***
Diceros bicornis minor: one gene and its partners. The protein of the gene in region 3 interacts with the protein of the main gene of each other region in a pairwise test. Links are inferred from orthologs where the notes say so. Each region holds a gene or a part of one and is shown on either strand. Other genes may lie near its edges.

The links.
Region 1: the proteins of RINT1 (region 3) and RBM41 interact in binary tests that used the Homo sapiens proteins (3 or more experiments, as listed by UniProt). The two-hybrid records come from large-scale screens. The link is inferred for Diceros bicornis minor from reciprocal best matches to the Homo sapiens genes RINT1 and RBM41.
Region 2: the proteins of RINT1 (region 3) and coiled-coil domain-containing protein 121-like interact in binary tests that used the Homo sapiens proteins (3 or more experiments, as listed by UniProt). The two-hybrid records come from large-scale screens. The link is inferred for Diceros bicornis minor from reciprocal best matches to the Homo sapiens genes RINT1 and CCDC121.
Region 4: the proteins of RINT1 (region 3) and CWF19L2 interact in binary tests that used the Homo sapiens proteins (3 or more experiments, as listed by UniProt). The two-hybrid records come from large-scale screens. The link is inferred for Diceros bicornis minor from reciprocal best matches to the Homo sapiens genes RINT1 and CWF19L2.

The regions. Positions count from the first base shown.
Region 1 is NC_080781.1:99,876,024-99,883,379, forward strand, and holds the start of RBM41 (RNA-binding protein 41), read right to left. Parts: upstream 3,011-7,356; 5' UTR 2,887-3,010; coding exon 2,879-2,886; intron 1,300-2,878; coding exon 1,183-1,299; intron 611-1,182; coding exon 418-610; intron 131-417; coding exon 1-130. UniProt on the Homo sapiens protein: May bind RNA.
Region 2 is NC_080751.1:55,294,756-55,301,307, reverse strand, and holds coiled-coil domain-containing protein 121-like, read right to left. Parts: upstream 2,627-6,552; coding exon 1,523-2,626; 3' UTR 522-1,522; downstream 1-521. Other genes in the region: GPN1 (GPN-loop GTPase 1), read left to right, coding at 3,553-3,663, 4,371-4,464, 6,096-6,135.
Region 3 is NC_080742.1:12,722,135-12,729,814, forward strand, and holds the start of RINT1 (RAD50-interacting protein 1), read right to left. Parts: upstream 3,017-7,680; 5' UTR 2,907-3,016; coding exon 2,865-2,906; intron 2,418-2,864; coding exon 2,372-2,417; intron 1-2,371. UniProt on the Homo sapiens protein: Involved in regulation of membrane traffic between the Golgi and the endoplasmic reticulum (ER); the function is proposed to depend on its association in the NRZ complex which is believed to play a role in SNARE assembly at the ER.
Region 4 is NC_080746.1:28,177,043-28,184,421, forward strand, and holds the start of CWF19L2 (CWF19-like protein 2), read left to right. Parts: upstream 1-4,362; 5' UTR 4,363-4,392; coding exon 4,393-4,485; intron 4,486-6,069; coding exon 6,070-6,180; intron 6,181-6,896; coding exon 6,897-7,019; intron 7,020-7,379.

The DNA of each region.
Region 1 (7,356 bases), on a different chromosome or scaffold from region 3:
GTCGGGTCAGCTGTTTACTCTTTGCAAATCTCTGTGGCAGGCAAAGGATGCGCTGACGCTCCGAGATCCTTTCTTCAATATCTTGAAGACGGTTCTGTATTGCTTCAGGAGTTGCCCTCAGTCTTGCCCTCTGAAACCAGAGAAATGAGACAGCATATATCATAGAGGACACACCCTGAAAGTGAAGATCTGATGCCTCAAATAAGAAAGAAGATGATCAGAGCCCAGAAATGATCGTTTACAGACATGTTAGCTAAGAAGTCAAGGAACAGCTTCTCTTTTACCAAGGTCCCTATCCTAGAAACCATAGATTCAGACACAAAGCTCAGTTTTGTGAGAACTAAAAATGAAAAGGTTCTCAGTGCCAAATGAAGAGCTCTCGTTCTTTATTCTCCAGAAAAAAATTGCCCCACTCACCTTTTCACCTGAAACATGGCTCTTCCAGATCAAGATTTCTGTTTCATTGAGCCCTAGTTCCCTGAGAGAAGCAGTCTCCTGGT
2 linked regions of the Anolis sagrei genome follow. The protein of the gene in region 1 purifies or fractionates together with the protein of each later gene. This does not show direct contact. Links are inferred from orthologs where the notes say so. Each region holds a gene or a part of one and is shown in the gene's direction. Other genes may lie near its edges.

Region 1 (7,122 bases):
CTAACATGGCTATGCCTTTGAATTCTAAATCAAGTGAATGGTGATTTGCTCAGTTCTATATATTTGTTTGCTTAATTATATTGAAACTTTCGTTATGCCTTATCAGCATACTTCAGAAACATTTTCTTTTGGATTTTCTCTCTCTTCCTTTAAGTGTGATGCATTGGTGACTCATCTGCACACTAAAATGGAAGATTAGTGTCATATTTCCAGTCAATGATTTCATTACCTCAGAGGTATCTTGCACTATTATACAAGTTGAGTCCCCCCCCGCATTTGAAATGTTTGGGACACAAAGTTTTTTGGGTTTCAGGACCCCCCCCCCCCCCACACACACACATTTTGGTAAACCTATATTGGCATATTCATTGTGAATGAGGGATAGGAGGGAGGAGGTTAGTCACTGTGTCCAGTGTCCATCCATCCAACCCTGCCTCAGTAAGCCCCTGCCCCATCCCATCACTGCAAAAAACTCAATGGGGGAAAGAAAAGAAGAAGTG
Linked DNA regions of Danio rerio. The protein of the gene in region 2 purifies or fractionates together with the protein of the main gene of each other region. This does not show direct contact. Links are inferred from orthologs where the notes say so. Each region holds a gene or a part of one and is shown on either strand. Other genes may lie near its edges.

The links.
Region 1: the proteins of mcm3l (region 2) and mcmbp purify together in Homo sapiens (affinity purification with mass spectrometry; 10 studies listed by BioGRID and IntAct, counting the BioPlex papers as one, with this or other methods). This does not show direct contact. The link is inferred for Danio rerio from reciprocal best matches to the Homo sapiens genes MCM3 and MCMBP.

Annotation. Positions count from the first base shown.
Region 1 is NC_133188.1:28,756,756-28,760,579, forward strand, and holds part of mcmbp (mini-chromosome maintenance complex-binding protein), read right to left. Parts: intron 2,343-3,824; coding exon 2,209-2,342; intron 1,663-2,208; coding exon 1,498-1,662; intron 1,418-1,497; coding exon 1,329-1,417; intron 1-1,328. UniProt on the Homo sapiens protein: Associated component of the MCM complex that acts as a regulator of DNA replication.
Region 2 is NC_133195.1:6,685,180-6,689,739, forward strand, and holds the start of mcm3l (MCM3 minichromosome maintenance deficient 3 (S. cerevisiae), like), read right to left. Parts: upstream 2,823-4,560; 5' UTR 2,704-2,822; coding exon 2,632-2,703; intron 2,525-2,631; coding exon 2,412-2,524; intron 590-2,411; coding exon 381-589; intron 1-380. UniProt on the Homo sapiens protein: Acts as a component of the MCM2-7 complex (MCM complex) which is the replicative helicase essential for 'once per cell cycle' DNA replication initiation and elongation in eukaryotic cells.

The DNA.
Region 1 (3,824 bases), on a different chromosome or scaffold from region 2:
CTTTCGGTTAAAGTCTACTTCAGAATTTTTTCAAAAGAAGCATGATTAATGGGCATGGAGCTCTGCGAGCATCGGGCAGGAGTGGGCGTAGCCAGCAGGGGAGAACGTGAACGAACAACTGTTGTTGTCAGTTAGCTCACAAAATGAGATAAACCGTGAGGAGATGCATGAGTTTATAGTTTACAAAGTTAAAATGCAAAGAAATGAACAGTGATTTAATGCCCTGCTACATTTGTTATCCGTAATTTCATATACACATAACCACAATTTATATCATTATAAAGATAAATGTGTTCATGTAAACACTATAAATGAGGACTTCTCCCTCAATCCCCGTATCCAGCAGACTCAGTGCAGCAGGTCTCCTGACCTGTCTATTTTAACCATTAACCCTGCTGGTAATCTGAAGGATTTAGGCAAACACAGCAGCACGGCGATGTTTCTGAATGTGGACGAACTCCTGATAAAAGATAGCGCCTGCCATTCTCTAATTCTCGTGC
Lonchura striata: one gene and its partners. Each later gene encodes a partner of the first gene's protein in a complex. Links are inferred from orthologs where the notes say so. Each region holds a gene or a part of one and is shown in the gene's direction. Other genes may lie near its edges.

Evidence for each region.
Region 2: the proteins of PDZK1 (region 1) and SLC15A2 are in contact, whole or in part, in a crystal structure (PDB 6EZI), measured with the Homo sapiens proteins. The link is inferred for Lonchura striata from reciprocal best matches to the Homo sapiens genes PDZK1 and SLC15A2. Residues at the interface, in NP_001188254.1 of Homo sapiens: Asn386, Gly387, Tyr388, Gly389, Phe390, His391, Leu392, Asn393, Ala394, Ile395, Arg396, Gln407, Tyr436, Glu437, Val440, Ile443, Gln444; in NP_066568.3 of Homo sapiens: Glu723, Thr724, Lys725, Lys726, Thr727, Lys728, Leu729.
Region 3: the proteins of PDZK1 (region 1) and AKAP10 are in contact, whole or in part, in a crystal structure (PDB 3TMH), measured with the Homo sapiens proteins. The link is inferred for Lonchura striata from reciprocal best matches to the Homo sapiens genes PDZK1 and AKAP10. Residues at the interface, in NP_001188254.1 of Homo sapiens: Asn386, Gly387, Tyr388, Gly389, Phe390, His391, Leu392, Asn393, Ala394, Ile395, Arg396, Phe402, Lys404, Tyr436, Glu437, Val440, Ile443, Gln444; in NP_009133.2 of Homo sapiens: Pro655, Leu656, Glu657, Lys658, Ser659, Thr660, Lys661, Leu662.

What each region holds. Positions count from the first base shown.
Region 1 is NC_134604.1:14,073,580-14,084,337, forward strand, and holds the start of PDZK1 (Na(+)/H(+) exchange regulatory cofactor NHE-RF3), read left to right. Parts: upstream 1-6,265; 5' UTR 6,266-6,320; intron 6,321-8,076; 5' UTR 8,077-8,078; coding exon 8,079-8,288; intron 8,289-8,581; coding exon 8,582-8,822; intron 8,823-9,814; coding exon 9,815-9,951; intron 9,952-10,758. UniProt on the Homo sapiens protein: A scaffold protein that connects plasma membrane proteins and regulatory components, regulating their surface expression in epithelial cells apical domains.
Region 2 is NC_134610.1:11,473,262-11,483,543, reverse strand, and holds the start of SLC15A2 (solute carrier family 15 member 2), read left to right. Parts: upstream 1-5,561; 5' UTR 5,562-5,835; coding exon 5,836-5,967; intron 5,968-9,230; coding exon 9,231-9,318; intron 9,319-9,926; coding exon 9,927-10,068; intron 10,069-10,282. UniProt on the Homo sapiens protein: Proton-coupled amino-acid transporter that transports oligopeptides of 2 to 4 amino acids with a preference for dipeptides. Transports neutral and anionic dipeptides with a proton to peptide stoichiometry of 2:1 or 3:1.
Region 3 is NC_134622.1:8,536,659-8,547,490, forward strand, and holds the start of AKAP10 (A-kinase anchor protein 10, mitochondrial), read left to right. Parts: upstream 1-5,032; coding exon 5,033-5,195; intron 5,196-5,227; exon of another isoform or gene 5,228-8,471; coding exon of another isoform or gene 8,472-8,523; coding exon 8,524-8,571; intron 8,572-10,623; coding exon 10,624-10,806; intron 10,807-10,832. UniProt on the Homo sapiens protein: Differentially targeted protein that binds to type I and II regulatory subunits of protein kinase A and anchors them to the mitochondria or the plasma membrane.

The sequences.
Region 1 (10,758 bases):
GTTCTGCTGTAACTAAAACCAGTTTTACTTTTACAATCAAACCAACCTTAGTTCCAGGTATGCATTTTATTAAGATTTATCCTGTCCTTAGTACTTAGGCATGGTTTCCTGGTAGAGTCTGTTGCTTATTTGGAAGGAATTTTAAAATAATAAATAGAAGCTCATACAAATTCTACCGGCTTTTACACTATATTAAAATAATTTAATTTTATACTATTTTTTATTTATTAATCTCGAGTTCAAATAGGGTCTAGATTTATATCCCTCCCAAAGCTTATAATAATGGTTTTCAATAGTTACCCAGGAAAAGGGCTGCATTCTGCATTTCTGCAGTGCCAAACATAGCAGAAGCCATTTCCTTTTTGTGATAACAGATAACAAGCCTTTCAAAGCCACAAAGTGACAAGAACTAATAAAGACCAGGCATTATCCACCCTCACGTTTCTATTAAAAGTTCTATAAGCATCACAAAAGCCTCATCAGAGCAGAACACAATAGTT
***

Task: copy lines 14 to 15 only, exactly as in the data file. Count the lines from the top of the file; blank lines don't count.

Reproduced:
2 linked regions of the Anolis sagrei genome follow. The protein of the gene in region 1 purifies or fractionates together with the protein of each later gene. This does not show direct contact. Links are inferred from orthologs where the notes say so. Each region holds a gene or a part of one and is shown in the gene's direction. Other genes may lie near its edges.

Region 1 (7,122 bases):